Murder conviction was an injustice

Published 9:16 pm Saturday, August 13, 2011

To the editor:

After reading a recent letter to the editor, “Everything hidden shall be revealed,” I was inspired to write and say yes, it will be.

After extensive research into the great work being done by the Innocence Project, I have learned that wrongful conviction of innocent men is a reality of our system of “justice.”

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The statistics documented by the Innocence Project reveal the exoneration of 13 men from 1989 to 2011 in Virginia alone, with a combined total of 134 years of wrongful imprisonment.

This brings me to a jury’s conviction of Thomas Lee Johnson in 2004 for first-degree murder, robbery and conspiracy, even though he had no direct link to the deceased. Mr. Johnson was sentenced to 30 years in prison, though no forensic evidence placed him at the scene of the crime.

Testimony from a co-defendant and multiple jailhouse informants — all of whom were given plea agreements with reduced sentences for their testimony — was used to get the conviction.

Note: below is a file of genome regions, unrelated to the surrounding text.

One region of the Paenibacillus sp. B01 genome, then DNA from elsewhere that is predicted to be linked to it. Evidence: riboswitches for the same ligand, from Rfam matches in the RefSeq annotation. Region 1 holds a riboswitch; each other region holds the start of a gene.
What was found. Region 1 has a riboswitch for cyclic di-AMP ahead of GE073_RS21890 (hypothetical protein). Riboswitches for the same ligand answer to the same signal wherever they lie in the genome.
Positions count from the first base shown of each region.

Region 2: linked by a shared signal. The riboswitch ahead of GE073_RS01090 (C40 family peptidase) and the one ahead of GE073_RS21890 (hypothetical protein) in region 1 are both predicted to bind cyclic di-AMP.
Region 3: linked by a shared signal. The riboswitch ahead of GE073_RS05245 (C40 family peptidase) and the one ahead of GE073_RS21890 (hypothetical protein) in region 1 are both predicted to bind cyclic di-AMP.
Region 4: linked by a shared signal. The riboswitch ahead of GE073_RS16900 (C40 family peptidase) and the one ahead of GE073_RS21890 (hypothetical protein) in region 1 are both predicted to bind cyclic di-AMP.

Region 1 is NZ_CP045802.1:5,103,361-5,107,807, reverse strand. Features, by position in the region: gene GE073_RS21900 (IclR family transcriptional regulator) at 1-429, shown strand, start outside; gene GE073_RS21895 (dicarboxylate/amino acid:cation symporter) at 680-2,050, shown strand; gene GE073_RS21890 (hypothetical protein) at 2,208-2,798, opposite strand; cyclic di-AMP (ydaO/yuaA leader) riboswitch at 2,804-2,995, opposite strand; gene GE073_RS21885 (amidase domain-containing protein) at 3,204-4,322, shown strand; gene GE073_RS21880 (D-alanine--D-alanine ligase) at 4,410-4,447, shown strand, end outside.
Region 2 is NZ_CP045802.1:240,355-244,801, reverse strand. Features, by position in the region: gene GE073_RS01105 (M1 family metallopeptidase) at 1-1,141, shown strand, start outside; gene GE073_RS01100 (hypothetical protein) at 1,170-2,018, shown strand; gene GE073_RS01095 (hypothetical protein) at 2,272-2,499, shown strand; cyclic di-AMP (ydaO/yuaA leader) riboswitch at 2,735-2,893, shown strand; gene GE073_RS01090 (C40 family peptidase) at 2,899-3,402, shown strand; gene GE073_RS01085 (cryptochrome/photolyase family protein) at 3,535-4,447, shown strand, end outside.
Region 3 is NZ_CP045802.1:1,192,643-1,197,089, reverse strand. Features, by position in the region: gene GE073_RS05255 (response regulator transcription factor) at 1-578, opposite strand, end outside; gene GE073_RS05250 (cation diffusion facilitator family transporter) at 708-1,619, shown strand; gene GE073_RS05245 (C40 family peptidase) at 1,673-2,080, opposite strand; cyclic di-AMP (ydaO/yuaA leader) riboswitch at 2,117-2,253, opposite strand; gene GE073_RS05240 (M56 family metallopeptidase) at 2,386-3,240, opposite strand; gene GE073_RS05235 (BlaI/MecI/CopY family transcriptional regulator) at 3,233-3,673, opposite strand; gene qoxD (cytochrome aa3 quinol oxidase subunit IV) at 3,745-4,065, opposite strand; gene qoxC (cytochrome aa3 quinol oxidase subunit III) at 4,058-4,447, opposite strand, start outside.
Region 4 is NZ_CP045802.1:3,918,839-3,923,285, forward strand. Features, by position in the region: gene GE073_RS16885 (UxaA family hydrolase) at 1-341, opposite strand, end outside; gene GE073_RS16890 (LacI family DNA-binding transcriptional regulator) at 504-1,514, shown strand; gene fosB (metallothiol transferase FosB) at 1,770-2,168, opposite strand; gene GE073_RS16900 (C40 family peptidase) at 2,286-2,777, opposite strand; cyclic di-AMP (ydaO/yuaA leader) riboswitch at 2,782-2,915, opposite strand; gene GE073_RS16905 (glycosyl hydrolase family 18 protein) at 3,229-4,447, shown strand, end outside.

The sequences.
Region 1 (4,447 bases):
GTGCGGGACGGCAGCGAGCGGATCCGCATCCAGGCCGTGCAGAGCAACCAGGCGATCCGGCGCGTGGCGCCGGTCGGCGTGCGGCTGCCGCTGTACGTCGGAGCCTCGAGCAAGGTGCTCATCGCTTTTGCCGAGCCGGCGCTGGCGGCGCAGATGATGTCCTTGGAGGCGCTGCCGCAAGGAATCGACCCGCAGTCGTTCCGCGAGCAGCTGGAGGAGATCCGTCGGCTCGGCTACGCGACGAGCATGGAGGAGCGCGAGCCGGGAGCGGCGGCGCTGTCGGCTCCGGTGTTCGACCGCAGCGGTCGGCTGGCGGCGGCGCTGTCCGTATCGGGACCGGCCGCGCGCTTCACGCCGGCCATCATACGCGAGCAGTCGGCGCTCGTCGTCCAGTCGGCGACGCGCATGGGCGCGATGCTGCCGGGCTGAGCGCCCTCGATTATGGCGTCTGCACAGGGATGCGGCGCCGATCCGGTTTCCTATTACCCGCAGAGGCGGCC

There was also one supposedly impartial juror who attempted to give Mr. Johnson her Bible prior to deliberation, along with a note that read, “These words will set you free.” The juror also indicated that things did not look good for Mr. Johnson, as no one had spoken for him. Despite this behavior, the juror was allowed to remain seated and considered to be impartial.

This was all deemed more credible than the expert witnesses and the absence of fingerprints or DNA belonging to Mr. Johnson.

Was this justice or “just us”? Just us resolving a case, as opposed to solving a case. Mr. Johnson pleaded not guilty to these charges and has maintained his innocence during the seven years he has been incarcerated for this crime.

It’s time to unite with the Innocence Project’s work to stop wrongful convictions by refusing to allow inaccurate identification, false testimony and jailhouse re-entry into society, while innocent men exit society, while the true perpetrators remain free to commit repeat offenses.

Mr. Johnson, while maintaining his wrongful conviction, has not given up on his freedom. He is still confident that justice, and not “just us,” will prevail.

Tierra Johnson